FIG. 7B shows a modification of the circuit represented in FIG. 7A, which is advantageous from the viewpoint of easy implementability. In this instance, the Ai (708, `token received`) and Bi (709, `command pending`) signals relating to a processor i are processed to form a Ci signal (711) on every processor, by means of an OR gate (710); said Ci signal is then applied at the input of the central OR gate (712). The output of this central OR gate is the C signal (713), which has the meaning `token not available`. The advantage of dividing the large OR gate (700) of FIG. 7A into n small OR gates (710) and one central OR gate (712) has the advantage that it is no longer necessary to run two lines (Ai and Bi), but now only one (Ci) from each processor to the central OR gate (712). Otherwise, the circuits are equivalent.

FIG. 8 attempts to represent the time sequence of the initiator task as well as of the dependent tasks, together with the time progression for signals A1 to An, B1 to Bn and C. Moreover, an attempt has been make to link this time sequence with the possible states of the system which are shown in FIG. 6.

At the start, the token (800) is in the first state (606), that is to say, the token is assignable to a PU on request (`token available`). Accordingly, none of signals A1 to An, B1 to Bn or C is set. Now, if processor i intends to initiate the invalidation of a page-table entry, it must first request the token. Since the token is available, it can be assigned to the processor i in response to the latter's request (801). On receipt of the token, the PUi sets the signal Ai, (804, `token received`).

The PUi is now in possession of the token and therefore has the right to execute the initial task (802) of an instruction which modifies a common resource. Since the token is now assigned to the PUi, it is no longer available to a another PU which requests the token (805). In this respect, the signal C (811, `token not available`) must also be set from the point in time at which the PUi received the token. In the course of executing the initial task (802), the initiating PUi sends requests (803) to the other PUs--the responders--asking them, for their part, to carry out the dependent tasks (808, 809) belonging to the initial task. The commands and the data for the more detailed specification of the dependent tasks to be carried out on the responder PUs are also written into the instruction buffers of the responders by the initiating PU. At the moment when commands and data are written into the instruction buffer of a responder PU by means of the Broadcast Forced Operation, the `command pending` signal of the respective responder PU is set. As a consequence of the Broadcast Forced Operation initiated by the PUi, all B1 to Bn signals are set, with the exception of Bi (810).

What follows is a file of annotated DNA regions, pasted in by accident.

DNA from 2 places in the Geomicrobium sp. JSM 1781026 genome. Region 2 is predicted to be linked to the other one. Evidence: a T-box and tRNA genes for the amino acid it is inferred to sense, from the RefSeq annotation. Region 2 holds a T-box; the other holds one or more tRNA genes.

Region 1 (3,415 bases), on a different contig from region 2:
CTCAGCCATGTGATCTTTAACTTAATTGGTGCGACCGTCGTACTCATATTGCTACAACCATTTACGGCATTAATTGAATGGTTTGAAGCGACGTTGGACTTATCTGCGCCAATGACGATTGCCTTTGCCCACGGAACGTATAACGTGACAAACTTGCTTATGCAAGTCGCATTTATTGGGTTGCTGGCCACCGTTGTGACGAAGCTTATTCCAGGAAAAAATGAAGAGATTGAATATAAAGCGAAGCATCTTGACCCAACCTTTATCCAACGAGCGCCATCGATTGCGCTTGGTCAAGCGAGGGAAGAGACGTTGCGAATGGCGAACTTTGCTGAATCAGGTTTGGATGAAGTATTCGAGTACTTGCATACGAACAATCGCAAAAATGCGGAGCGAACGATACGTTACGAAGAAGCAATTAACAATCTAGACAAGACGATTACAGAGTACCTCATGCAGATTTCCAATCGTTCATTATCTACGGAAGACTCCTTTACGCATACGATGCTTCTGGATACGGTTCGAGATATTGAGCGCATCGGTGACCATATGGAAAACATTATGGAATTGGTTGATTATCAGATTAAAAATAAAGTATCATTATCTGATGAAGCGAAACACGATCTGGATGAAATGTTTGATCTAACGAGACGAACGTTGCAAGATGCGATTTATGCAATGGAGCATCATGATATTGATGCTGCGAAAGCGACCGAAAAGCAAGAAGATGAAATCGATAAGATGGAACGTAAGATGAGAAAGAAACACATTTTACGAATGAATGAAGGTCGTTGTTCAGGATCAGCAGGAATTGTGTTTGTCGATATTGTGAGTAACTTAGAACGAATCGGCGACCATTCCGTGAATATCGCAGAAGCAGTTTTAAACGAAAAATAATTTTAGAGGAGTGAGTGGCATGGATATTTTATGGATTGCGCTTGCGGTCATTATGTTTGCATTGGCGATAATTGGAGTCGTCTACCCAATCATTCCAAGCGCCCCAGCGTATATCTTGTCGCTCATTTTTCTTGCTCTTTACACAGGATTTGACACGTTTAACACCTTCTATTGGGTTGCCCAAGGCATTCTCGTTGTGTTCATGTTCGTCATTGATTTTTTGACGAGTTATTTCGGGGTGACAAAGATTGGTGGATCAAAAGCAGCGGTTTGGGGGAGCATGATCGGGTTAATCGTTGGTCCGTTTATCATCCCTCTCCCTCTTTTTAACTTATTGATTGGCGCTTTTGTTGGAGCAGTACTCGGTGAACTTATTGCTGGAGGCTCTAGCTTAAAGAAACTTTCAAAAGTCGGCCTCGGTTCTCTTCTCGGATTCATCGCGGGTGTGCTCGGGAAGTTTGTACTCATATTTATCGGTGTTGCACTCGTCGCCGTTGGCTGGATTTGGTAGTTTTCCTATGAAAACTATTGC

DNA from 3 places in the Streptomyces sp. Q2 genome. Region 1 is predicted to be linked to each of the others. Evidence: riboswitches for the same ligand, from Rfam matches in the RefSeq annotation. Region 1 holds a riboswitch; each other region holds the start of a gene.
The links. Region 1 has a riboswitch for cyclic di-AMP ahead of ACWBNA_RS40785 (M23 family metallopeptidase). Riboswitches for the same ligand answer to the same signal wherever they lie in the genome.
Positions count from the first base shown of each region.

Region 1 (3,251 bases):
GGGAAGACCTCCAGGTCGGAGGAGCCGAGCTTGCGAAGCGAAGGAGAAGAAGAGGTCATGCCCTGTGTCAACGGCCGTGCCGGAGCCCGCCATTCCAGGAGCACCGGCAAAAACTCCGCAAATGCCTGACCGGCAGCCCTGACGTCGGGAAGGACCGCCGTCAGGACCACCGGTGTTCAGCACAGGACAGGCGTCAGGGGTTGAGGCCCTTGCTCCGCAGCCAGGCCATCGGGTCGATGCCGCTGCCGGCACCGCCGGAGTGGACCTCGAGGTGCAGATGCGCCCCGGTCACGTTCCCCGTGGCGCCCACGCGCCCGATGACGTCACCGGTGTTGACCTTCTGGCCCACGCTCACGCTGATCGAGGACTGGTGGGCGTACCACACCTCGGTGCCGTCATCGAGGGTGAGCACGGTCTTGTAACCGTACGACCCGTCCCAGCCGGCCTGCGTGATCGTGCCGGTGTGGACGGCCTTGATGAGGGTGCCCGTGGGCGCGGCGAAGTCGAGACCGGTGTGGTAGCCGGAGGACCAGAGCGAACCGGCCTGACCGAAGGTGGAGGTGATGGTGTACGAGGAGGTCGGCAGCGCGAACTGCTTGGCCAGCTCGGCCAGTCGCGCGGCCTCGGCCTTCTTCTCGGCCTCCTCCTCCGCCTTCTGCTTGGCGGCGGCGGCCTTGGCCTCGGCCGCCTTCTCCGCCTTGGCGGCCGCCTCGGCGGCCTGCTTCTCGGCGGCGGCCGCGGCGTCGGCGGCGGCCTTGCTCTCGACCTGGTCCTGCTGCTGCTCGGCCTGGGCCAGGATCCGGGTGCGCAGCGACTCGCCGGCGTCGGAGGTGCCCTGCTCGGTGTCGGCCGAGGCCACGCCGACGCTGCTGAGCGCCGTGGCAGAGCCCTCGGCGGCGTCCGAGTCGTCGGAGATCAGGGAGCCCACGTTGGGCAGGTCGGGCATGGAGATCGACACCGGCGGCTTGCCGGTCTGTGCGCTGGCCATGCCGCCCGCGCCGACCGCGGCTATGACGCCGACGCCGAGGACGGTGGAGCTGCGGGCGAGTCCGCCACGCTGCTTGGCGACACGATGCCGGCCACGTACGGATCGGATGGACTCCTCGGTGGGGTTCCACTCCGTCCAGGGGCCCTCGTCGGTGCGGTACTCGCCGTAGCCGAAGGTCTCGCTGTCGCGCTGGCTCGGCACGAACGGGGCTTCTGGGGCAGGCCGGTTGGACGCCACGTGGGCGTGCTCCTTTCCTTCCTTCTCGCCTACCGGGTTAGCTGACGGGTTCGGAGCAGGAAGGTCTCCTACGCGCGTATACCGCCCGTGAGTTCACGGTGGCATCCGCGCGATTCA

On conclusion of the initiator task (802), the initiator PU replaces the token (806). At the same time, the Ai signal, which indicates the possession of the token by processor i, is reset (804). However, when this replacement occurs, the token does not become available for other PUs which request the token, since dependent tasks are still pending at the responder PUs (810). The system is now in its third state (608)--none of the PUs is in possession of the token (807), on account of which none of the lines A1 to An is set either. Signal C continues to be in the `token not available` status (811). Now, if a responder PU reaches an interruptible point of its instruction flow, the respective dependent task which is pending execution (808, 809) can be inserted and executed. On termination of the execution of a dependent task on one of the responder PUs, for example on PU1, the `command pending` signal relating to this responder--in this case B1--is reset (810).